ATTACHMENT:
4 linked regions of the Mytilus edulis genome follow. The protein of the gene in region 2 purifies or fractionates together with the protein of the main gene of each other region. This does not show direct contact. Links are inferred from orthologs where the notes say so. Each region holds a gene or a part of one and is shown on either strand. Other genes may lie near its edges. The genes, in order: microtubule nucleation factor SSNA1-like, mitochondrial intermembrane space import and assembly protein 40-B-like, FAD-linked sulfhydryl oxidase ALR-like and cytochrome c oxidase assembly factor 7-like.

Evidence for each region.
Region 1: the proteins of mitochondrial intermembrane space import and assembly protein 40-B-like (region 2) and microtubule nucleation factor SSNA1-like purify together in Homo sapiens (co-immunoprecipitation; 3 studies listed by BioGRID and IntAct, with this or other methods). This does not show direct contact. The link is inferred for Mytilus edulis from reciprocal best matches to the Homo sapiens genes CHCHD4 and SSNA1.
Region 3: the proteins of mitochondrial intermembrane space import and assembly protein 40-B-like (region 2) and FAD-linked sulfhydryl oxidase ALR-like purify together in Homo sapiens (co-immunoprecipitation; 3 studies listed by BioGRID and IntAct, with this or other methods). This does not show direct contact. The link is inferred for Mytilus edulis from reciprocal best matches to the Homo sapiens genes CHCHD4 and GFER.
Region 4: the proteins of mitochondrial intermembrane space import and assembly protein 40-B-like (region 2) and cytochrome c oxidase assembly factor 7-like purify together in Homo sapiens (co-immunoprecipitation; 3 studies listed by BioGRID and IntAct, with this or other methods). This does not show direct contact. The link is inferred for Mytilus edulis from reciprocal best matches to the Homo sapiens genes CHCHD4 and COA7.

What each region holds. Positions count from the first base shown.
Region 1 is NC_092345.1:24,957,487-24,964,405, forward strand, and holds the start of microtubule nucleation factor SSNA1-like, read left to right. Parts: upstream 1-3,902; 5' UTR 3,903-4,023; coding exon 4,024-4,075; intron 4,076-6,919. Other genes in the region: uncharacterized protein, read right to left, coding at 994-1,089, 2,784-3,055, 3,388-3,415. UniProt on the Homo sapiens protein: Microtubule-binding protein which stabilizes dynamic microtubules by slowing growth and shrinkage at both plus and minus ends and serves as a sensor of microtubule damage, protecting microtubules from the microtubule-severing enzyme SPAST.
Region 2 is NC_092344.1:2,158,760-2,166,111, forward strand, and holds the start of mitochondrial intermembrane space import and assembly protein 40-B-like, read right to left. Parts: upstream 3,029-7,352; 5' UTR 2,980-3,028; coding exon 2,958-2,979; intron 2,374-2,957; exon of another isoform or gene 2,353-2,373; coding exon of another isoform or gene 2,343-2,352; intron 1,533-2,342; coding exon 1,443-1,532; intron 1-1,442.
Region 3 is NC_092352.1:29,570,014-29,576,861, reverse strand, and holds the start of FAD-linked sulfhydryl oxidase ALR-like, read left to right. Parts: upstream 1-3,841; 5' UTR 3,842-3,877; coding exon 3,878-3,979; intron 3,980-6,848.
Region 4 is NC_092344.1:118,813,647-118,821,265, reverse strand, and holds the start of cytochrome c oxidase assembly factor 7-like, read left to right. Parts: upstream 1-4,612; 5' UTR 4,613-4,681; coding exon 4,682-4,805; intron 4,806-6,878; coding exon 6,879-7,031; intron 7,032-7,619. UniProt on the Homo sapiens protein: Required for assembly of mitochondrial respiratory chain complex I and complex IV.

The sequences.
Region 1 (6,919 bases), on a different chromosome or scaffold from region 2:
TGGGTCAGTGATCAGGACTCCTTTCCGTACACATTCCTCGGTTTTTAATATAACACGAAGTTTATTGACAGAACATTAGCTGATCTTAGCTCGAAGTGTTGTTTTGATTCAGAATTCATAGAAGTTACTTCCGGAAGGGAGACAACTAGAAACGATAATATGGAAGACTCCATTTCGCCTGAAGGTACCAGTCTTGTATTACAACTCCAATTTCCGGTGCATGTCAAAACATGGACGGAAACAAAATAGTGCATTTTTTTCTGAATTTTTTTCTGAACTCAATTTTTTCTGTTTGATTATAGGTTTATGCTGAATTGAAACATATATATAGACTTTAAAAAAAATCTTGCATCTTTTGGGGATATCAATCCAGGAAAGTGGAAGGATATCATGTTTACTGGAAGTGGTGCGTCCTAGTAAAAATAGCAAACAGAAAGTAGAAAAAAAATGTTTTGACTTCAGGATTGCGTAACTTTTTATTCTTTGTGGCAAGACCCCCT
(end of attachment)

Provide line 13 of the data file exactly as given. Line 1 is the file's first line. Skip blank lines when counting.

TGGGTCAGTGATCAGGACTCCTTTCCGTACACATTCCTCGGTTTTTAATATAACACGAAGTTTATTGACAGAACATTAGCTGATCTTAGCTCGAAGTGTTGTTTTGATTCAGAATTCATAGAAGTTACTTCCGGAAGGGAGACAACTAGAAACGATAATATGGAAGACTCCATTTCGCCTGAAGGTACCAGTCTTGTATTACAACTCCAATTTCCGGTGCATGTCAAAACATGGACGGAAACAAAATAGTGCATTTTTTTCTGAATTTTTTTCTGAACTCAATTTTTTCTGTTTGATTATAGGTTTATGCTGAATTGAAACATATATATAGACTTTAAAAAAAATCTTGCATCTTTTGGGGATATCAATCCAGGAAAGTGGAAGGATATCATGTTTACTGGAAGTGGTGCGTCCTAGTAAAAATAGCAAACAGAAAGTAGAAAAAAAATGTTTTGACTTCAGGATTGCGTAACTTTTTATTCTTTGTGGCAAGACCCCCT